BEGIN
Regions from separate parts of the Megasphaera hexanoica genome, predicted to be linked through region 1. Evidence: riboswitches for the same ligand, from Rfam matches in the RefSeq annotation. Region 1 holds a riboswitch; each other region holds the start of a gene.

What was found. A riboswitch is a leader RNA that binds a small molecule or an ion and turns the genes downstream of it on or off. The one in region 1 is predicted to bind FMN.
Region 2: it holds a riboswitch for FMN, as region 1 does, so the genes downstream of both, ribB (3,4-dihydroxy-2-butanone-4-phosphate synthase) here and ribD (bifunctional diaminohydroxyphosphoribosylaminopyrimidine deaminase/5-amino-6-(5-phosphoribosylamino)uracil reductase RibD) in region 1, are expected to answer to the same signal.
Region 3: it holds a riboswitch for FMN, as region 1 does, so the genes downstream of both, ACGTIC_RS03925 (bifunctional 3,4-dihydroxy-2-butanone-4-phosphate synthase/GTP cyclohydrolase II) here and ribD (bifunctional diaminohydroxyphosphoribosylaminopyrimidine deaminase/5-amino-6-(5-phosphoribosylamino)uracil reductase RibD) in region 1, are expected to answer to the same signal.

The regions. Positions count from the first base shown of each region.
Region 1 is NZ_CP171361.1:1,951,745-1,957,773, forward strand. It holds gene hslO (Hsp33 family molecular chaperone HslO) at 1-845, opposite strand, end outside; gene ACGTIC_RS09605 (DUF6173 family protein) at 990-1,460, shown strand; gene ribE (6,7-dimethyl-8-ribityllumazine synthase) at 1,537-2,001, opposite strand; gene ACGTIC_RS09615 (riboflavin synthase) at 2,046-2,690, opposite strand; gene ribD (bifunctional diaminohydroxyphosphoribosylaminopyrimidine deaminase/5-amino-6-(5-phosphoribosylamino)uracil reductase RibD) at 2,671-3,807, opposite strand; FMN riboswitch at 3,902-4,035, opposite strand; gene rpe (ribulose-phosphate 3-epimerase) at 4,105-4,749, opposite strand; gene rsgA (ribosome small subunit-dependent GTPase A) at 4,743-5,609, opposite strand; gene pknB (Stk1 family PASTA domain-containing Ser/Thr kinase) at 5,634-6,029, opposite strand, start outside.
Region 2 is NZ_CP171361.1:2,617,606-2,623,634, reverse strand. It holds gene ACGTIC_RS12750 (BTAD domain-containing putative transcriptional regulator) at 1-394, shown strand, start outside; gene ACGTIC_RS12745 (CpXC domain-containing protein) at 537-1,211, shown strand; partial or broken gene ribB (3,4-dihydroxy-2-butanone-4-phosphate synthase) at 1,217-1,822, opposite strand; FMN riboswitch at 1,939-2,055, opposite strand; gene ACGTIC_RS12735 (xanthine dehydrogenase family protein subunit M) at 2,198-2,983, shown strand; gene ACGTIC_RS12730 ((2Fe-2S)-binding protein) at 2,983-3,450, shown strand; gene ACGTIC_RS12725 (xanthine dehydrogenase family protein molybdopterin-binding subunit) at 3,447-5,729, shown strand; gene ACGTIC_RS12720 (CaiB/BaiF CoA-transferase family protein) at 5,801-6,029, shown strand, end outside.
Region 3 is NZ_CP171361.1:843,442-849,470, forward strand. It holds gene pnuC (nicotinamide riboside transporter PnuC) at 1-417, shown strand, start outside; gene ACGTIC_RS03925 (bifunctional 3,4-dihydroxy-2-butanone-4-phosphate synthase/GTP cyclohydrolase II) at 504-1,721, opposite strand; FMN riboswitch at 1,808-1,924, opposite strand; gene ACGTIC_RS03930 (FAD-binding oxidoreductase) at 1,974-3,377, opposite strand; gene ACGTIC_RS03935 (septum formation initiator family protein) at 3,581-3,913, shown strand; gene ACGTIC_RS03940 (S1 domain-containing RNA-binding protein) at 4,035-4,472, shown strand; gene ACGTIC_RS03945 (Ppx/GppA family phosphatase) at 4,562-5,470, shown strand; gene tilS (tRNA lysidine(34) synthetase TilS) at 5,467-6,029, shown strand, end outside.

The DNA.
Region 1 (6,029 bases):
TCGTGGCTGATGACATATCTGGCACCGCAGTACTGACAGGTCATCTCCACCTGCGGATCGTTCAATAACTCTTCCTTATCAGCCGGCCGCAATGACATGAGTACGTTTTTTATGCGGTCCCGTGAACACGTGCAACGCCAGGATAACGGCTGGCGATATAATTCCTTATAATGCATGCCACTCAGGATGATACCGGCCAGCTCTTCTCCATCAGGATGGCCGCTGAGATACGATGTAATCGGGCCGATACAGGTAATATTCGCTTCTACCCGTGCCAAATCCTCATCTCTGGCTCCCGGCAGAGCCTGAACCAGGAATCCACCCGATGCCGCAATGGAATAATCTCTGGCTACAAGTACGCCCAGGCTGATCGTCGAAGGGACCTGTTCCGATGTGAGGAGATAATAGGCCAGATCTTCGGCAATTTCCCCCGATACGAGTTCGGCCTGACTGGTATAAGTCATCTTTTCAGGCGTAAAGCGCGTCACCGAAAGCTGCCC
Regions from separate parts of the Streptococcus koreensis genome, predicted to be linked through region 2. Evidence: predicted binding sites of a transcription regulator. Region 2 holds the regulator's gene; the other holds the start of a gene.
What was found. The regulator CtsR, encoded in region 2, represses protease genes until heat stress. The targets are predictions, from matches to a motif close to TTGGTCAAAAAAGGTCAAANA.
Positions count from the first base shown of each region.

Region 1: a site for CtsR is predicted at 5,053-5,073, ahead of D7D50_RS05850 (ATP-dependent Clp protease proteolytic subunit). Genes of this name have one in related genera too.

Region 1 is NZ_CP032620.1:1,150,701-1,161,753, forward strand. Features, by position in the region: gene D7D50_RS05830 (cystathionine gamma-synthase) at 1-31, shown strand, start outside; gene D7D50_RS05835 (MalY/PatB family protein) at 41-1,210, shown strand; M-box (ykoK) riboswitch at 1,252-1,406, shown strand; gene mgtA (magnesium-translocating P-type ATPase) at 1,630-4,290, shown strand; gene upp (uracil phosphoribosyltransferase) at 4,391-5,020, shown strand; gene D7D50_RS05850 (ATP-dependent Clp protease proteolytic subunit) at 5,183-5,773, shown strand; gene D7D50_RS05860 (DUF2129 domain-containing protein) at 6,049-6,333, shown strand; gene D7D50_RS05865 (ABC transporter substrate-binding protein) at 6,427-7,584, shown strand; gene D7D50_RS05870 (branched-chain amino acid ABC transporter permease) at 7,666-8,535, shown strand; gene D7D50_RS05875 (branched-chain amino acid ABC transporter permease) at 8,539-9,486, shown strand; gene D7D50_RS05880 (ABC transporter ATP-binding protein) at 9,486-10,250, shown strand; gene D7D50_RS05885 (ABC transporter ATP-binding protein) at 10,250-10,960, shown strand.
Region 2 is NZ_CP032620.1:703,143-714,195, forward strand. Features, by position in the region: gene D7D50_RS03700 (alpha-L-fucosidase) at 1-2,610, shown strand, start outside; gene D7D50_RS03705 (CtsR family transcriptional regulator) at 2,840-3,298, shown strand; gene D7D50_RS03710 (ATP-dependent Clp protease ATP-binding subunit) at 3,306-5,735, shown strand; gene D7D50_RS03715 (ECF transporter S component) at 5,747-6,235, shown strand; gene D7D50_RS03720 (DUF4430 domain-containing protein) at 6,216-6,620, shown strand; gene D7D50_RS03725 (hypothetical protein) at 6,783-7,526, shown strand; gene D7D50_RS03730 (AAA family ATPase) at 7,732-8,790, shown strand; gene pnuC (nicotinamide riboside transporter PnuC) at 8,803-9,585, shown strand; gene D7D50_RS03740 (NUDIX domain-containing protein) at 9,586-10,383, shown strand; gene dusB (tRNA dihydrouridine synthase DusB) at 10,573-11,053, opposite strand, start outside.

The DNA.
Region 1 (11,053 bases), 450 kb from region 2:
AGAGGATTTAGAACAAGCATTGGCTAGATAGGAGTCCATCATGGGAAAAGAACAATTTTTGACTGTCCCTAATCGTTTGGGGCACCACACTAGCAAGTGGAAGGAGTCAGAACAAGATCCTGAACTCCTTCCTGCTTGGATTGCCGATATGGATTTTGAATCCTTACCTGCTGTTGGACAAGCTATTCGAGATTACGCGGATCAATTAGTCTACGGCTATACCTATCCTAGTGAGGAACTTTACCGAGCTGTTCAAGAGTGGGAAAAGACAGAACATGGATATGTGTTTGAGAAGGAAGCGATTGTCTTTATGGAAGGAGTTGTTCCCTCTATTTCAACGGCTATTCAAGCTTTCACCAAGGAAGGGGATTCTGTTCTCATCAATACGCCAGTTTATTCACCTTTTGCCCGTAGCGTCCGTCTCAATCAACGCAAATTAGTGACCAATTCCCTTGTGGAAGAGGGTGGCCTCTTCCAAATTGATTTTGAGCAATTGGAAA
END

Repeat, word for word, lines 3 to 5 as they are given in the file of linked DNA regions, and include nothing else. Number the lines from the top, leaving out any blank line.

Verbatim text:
Region 2: it holds a riboswitch for FMN, as region 1 does, so the genes downstream of both, ribB (3,4-dihydroxy-2-butanone-4-phosphate synthase) here and ribD (bifunctional diaminohydroxyphosphoribosylaminopyrimidine deaminase/5-amino-6-(5-phosphoribosylamino)uracil reductase RibD) in region 1, are expected to answer to the same signal.
Region 3: it holds a riboswitch for FMN, as region 1 does, so the genes downstream of both, ACGTIC_RS03925 (bifunctional 3,4-dihydroxy-2-butanone-4-phosphate synthase/GTP cyclohydrolase II) here and ribD (bifunctional diaminohydroxyphosphoribosylaminopyrimidine deaminase/5-amino-6-(5-phosphoribosylamino)uracil reductase RibD) in region 1, are expected to answer to the same signal.

The regions. Positions count from the first base shown of each region.